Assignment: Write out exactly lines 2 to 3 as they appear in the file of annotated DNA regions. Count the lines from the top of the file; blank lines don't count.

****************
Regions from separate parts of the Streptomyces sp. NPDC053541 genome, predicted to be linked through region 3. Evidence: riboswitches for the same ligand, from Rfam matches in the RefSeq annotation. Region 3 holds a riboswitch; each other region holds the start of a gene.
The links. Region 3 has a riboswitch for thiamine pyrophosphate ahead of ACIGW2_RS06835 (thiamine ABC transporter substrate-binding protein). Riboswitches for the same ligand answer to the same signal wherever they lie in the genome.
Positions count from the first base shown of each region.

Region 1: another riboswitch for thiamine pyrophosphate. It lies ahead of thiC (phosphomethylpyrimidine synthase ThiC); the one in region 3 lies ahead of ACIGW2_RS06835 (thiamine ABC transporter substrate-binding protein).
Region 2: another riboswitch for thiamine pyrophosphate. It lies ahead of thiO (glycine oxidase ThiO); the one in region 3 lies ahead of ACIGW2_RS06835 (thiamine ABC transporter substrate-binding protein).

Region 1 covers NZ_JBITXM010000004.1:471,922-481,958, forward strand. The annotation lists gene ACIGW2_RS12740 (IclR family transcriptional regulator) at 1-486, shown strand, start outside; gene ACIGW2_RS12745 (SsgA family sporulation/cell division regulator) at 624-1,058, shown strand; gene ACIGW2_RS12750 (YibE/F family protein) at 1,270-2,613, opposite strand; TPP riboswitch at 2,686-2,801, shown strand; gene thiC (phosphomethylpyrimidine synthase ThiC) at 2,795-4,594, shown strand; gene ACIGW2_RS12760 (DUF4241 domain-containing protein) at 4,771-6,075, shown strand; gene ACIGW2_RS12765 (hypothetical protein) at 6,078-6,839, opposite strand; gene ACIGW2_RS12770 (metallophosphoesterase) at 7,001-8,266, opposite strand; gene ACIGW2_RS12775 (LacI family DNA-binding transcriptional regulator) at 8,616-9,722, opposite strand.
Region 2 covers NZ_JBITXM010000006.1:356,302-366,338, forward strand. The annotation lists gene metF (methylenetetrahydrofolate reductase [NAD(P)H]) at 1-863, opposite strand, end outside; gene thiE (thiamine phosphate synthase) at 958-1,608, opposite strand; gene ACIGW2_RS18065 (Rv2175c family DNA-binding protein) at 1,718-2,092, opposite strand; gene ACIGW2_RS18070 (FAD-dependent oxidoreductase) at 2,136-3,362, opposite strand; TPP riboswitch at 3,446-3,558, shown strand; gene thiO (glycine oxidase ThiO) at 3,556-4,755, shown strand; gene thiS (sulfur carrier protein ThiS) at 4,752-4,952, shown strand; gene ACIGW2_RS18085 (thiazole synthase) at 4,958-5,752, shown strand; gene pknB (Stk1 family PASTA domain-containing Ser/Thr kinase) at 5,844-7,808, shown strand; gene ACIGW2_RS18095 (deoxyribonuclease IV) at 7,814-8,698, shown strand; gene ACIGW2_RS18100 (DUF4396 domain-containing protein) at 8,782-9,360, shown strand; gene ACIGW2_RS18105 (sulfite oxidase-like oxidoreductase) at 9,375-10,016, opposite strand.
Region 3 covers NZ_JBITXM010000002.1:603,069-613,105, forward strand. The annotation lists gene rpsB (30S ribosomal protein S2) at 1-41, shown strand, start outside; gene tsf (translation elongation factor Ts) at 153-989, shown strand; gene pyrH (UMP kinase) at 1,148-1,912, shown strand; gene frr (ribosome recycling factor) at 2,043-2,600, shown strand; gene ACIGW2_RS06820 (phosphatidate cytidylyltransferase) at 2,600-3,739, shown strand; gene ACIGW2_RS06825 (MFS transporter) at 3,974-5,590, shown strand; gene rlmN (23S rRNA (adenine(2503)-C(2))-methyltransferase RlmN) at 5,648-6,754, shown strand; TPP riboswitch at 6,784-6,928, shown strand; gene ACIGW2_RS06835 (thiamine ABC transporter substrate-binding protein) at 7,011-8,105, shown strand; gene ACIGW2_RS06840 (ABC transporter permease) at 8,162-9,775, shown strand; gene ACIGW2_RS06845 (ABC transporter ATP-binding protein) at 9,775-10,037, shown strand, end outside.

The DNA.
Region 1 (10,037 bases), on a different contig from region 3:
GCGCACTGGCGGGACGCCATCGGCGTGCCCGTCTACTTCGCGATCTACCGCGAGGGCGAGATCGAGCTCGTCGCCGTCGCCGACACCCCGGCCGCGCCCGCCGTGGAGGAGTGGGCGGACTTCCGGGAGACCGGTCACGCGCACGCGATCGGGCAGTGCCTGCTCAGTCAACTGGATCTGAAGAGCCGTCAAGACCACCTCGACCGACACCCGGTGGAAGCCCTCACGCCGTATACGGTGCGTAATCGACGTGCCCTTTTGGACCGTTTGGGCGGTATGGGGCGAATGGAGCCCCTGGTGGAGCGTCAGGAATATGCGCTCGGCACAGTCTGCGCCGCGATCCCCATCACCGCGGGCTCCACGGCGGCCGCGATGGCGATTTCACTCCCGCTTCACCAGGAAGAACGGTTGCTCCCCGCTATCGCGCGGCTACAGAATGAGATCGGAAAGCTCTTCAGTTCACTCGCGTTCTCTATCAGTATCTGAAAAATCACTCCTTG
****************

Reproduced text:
The links. Region 3 has a riboswitch for thiamine pyrophosphate ahead of ACIGW2_RS06835 (thiamine ABC transporter substrate-binding protein). Riboswitches for the same ligand answer to the same signal wherever they lie in the genome.
Positions count from the first base shown of each region.